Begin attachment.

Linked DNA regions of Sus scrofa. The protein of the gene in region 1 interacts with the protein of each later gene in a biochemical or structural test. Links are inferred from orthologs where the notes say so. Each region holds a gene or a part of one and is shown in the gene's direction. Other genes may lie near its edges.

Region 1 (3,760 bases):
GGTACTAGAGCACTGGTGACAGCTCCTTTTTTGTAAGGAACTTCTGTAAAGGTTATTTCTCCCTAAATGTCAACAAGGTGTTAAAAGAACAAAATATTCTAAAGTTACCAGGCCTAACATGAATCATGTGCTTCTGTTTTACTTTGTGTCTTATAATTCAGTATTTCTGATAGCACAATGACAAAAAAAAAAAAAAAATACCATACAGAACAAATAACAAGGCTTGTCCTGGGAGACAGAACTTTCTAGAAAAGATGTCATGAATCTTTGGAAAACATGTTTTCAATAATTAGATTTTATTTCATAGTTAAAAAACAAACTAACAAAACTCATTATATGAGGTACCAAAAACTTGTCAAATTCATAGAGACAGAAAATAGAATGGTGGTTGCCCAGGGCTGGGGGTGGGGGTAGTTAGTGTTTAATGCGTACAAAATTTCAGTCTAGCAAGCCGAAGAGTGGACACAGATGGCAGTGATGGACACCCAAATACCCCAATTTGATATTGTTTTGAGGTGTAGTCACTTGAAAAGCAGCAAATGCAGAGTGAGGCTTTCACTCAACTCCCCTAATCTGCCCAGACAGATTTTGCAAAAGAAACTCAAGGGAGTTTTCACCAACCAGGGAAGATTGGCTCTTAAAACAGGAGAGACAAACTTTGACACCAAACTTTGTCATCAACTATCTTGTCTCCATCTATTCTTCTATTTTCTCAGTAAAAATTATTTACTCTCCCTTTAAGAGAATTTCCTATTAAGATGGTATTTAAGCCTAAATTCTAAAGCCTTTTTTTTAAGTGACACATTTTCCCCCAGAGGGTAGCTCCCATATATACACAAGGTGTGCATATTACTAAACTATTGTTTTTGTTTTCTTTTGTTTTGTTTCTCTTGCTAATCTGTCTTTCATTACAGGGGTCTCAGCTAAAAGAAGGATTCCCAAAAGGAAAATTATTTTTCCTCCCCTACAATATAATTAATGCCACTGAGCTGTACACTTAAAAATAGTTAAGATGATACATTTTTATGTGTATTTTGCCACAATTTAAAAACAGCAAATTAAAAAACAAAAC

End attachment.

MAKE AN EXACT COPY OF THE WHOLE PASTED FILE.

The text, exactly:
Linked DNA regions of Sus scrofa. The protein of the gene in region 1 interacts with the protein of each later gene in a biochemical or structural test. Links are inferred from orthologs where the notes say so. Each region holds a gene or a part of one and is shown in the gene's direction. Other genes may lie near its edges.

Region 1 (3,760 bases):
GGTACTAGAGCACTGGTGACAGCTCCTTTTTTGTAAGGAACTTCTGTAAAGGTTATTTCTCCCTAAATGTCAACAAGGTGTTAAAAGAACAAAATATTCTAAAGTTACCAGGCCTAACATGAATCATGTGCTTCTGTTTTACTTTGTGTCTTATAATTCAGTATTTCTGATAGCACAATGACAAAAAAAAAAAAAAAATACCATACAGAACAAATAACAAGGCTTGTCCTGGGAGACAGAACTTTCTAGAAAAGATGTCATGAATCTTTGGAAAACATGTTTTCAATAATTAGATTTTATTTCATAGTTAAAAAACAAACTAACAAAACTCATTATATGAGGTACCAAAAACTTGTCAAATTCATAGAGACAGAAAATAGAATGGTGGTTGCCCAGGGCTGGGGGTGGGGGTAGTTAGTGTTTAATGCGTACAAAATTTCAGTCTAGCAAGCCGAAGAGTGGACACAGATGGCAGTGATGGACACCCAAATACCCCAATTTGATATTGTTTTGAGGTGTAGTCACTTGAAAAGCAGCAAATGCAGAGTGAGGCTTTCACTCAACTCCCCTAATCTGCCCAGACAGATTTTGCAAAAGAAACTCAAGGGAGTTTTCACCAACCAGGGAAGATTGGCTCTTAAAACAGGAGAGACAAACTTTGACACCAAACTTTGTCATCAACTATCTTGTCTCCATCTATTCTTCTATTTTCTCAGTAAAAATTATTTACTCTCCCTTTAAGAGAATTTCCTATTAAGATGGTATTTAAGCCTAAATTCTAAAGCCTTTTTTTTAAGTGACACATTTTCCCCCAGAGGGTAGCTCCCATATATACACAAGGTGTGCATATTACTAAACTATTGTTTTTGTTTTCTTTTGTTTTGTTTCTCTTGCTAATCTGTCTTTCATTACAGGGGTCTCAGCTAAAAGAAGGATTCCCAAAAGGAAAATTATTTTTCCTCCCCTACAATATAATTAATGCCACTGAGCTGTACACTTAAAAATAGTTAAGATGATACATTTTTATGTGTATTTTGCCACAATTTAAAAACAGCAAATTAAAAAACAAAAC